Getting To Know... Petra Cetkovska
Published August 26, 2011 03:04
NEW HAVEN, CT, USA - In 2008, Petra Cetkovska reached her first WTA quarterfinals at Fès and Birmingham, and made the fourth round at Roland Garros, a Grand Slam breakthrough. However, having cracked the Top 50, injuries and attendant motivational problems got in the way. After that fine run in Paris the Czech right-hander fell in the first round at the next five majors, and didn't even make the main draw at the seven Slams that followed.
But things were different at Wimbledon this year: as a qualifier, the 26-year-old beat Agnieszka Radwanska and Ana Ivanovic on her way to the last 16. Mixed in with strong results on the ITF Circuit, she went on to make her first WTA semi at International-level Palermo, and this week, following another defeat of Radwanska and a Top 10 win over Marion Bartoli, she is through to her first Premier semi at the New Haven Open at Yale. Next up: Li Na.
We caught up with Petra in New Haven, where she is playing on a new career high of No.40 - and set to go higher.
How did you get into tennis?
PC: I started playing tennis when I was five. My dad took me along to the local club where I had group lessons and also one-on-one with him. I began playing local weekend competitions when I was six, ITF juniors at 14, and ITF events when I was 16. When I was young I also played basketball, I was swimming, I played ice hockey. But tennis won.
Tell us about your family.
PC: My mother is Alena, she's a nurse, and my father, Petr, works in the pro shop at the tennis club. He's not a coach, although he did work with me. I have a younger brother, Matej, who's still at high school.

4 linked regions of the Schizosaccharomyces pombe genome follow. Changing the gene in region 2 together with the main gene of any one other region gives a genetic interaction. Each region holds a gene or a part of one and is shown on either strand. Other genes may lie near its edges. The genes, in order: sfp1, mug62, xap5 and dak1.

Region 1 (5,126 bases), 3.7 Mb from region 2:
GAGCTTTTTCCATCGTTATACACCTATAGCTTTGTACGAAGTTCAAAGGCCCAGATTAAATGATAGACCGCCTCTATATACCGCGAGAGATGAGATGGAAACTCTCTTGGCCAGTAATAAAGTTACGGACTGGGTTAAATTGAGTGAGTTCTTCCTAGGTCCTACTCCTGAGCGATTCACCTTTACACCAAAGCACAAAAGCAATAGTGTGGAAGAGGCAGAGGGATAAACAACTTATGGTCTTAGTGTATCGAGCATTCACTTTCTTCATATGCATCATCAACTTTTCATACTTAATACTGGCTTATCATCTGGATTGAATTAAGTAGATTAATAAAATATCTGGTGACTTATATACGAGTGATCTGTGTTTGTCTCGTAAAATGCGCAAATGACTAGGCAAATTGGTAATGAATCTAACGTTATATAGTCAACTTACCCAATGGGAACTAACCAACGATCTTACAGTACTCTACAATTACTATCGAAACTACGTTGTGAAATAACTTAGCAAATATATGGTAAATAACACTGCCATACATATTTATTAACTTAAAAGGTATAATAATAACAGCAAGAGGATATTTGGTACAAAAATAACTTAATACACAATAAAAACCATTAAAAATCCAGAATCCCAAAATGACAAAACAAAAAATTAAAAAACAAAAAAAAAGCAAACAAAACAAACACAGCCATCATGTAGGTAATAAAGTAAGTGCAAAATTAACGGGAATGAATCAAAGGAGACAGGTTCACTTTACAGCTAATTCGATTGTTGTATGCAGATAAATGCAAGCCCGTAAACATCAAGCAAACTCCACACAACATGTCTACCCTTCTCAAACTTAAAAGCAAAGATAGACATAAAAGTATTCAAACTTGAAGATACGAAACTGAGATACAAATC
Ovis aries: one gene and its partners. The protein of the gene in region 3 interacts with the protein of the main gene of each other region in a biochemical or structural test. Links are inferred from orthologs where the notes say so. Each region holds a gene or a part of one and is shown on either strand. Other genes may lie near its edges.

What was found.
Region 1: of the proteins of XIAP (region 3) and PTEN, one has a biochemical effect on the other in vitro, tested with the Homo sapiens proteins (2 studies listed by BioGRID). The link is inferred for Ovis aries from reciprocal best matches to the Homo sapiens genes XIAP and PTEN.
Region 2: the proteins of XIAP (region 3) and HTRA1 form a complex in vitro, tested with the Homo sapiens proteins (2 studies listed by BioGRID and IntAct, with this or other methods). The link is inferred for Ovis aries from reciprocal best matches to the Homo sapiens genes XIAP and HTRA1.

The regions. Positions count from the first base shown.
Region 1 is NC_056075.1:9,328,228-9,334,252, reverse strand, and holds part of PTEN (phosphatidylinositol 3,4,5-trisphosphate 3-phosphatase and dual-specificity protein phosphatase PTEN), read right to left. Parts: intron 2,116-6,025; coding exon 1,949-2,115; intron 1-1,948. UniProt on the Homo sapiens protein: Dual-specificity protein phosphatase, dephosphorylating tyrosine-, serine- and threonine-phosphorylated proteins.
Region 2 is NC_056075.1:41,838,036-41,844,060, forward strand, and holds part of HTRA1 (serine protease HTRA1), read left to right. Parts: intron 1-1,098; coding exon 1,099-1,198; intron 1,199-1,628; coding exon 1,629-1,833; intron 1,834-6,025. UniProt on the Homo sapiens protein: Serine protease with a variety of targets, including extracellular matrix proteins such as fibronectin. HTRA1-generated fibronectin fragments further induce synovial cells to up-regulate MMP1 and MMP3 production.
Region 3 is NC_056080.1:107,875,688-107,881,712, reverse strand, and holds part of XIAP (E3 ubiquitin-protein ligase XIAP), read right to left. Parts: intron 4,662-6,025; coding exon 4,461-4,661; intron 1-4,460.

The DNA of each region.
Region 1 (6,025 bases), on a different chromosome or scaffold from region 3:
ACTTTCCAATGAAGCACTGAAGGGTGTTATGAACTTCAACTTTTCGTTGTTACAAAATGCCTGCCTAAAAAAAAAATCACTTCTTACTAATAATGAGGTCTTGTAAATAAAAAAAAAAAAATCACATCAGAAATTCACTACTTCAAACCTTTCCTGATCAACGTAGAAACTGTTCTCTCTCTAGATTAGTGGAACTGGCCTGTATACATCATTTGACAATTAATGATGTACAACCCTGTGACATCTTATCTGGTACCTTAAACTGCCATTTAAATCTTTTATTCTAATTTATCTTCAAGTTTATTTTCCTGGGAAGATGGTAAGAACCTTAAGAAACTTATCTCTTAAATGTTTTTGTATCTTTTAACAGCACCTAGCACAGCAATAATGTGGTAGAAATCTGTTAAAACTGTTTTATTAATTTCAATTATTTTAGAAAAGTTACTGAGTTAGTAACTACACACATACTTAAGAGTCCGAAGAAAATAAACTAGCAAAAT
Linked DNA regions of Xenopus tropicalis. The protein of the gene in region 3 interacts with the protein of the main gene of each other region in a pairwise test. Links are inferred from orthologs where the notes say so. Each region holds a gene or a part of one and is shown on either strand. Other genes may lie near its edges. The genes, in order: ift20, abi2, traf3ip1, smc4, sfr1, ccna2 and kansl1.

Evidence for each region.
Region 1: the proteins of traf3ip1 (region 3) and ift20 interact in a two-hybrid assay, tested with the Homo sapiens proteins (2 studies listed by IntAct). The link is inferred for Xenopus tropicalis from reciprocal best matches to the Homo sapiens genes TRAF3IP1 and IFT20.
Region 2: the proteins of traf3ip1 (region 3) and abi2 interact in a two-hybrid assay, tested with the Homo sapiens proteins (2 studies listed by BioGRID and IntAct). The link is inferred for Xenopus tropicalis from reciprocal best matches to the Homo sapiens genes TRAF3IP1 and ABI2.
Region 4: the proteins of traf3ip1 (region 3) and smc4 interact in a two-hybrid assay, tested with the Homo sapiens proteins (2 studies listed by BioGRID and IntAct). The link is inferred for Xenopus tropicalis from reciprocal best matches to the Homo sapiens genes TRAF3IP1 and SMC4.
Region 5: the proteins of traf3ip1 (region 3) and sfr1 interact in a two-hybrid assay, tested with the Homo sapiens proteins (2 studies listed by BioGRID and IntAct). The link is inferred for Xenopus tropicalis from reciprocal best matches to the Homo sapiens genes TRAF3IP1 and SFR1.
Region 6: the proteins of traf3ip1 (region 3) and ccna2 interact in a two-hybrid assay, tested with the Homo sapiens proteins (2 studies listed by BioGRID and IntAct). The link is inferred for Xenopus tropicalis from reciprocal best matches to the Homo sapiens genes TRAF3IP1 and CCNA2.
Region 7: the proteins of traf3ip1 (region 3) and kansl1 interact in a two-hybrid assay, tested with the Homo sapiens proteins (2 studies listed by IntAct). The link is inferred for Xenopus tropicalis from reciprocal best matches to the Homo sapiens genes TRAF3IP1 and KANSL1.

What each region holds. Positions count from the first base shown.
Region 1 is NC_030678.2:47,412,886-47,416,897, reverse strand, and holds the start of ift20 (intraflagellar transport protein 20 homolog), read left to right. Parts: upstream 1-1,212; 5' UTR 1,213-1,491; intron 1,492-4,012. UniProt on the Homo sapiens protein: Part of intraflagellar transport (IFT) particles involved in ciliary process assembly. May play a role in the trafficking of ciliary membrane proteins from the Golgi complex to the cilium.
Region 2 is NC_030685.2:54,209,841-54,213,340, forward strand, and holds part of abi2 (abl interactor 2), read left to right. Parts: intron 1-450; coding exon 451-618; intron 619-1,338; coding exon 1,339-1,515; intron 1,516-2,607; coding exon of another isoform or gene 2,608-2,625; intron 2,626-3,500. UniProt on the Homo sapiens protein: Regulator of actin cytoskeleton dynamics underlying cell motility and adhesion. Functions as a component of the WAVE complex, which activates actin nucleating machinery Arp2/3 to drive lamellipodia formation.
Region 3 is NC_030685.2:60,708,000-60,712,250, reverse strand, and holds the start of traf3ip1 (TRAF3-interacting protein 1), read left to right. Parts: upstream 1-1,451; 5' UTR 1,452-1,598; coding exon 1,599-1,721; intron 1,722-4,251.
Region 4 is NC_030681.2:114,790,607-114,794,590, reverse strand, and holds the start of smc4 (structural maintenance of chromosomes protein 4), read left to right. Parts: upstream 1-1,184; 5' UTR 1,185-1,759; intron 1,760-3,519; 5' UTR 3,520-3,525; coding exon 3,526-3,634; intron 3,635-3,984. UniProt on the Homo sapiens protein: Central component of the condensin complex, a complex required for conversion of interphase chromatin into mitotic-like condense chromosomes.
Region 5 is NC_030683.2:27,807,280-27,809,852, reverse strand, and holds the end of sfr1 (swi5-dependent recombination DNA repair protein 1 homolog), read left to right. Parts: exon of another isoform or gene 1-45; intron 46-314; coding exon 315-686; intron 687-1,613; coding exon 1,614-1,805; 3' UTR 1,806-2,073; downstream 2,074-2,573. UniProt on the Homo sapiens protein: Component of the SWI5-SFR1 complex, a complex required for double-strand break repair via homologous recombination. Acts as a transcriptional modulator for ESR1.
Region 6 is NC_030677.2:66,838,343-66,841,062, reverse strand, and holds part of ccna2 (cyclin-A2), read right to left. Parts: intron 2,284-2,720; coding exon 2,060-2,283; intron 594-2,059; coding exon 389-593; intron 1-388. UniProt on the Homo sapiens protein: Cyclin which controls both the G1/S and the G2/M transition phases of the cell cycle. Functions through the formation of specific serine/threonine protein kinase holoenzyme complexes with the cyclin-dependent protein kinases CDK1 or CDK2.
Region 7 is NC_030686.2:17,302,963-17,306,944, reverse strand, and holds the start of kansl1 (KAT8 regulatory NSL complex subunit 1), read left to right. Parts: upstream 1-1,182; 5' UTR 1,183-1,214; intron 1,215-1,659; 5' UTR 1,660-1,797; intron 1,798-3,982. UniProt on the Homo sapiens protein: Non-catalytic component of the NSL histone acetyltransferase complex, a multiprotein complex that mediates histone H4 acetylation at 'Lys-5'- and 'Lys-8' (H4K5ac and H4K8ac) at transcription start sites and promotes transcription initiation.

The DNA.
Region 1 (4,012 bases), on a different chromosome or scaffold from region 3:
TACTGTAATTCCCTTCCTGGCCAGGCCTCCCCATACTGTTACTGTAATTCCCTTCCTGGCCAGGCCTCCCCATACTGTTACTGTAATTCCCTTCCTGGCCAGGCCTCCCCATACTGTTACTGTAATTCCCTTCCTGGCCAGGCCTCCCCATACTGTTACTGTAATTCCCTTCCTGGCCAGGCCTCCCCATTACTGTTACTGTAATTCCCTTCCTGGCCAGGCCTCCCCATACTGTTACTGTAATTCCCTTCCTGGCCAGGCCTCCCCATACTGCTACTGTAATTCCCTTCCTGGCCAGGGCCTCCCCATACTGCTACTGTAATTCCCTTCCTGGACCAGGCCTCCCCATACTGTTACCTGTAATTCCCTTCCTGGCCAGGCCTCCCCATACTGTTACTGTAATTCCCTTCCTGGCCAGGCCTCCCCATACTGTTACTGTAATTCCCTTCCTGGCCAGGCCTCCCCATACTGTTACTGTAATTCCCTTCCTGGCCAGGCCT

What's your coaching situation at the moment?
PC: I've been working with Stéphane Charret since February last year. He's also the coach of Mathilde Johansson. We train together either at Roland Garros or at a sports complex owned by Lagardère. Changing my surroundings, finding this coach and a place to do my physical training, has really helped me to turn things around.
How do you describe your playing style?
PC: My game is aggressive, with variety. My favorite shots are the forehand, and serve and volley. With Stéphane I've been working on all aspects of my game, but one key element is getting me to relax more during matches.
Do you have a favorite surface?
PC: No, I like all surfaces.
What's your best tennis memory to date?
PC: Reaching the fourth round at Wimbledon this year was great. I also remember the feeling when I won the 14/U European Championships! But every day is special, getting to enjoy playing tennis and travelling and making the most of this extraordinary opportunity.
Who do you admire in tennis?
PC: Roger Federer. He's a great player and a good person.
You've lived in Paris for several years. How do you like it?
PC: I still spend time in Prostejov in the Czech Republic, but I moved to Paris when I was 20. It's completely different - I grew up in a small city with 60,000 people. I enjoy it because there's always something to do.
What do you like to do in your spare time?
PC: I don't have too much time - we seem to spend a lot of time in the car in Paris, driving to and from training! But I enjoy reading - I like Joy Fielding's thrillers - and spending time with my friends. I also love to cook, especially fish dishes and soup. I don't really have much time to dedicate to it, but I enjoy it when I do.
What are your goals in tennis now?
PC: My goal is to finish the year in the Top 50, which I think is going to be possible. Otherwise just to work on myself and try to improve every day. If I do things right, the results will come.
Do you have any idea what you'd be doing, if not playing tennis?
PC: No, none at all! I really enjoyed it from the beginning, and as I got older and started to understand more, I never really thought about doing anything else.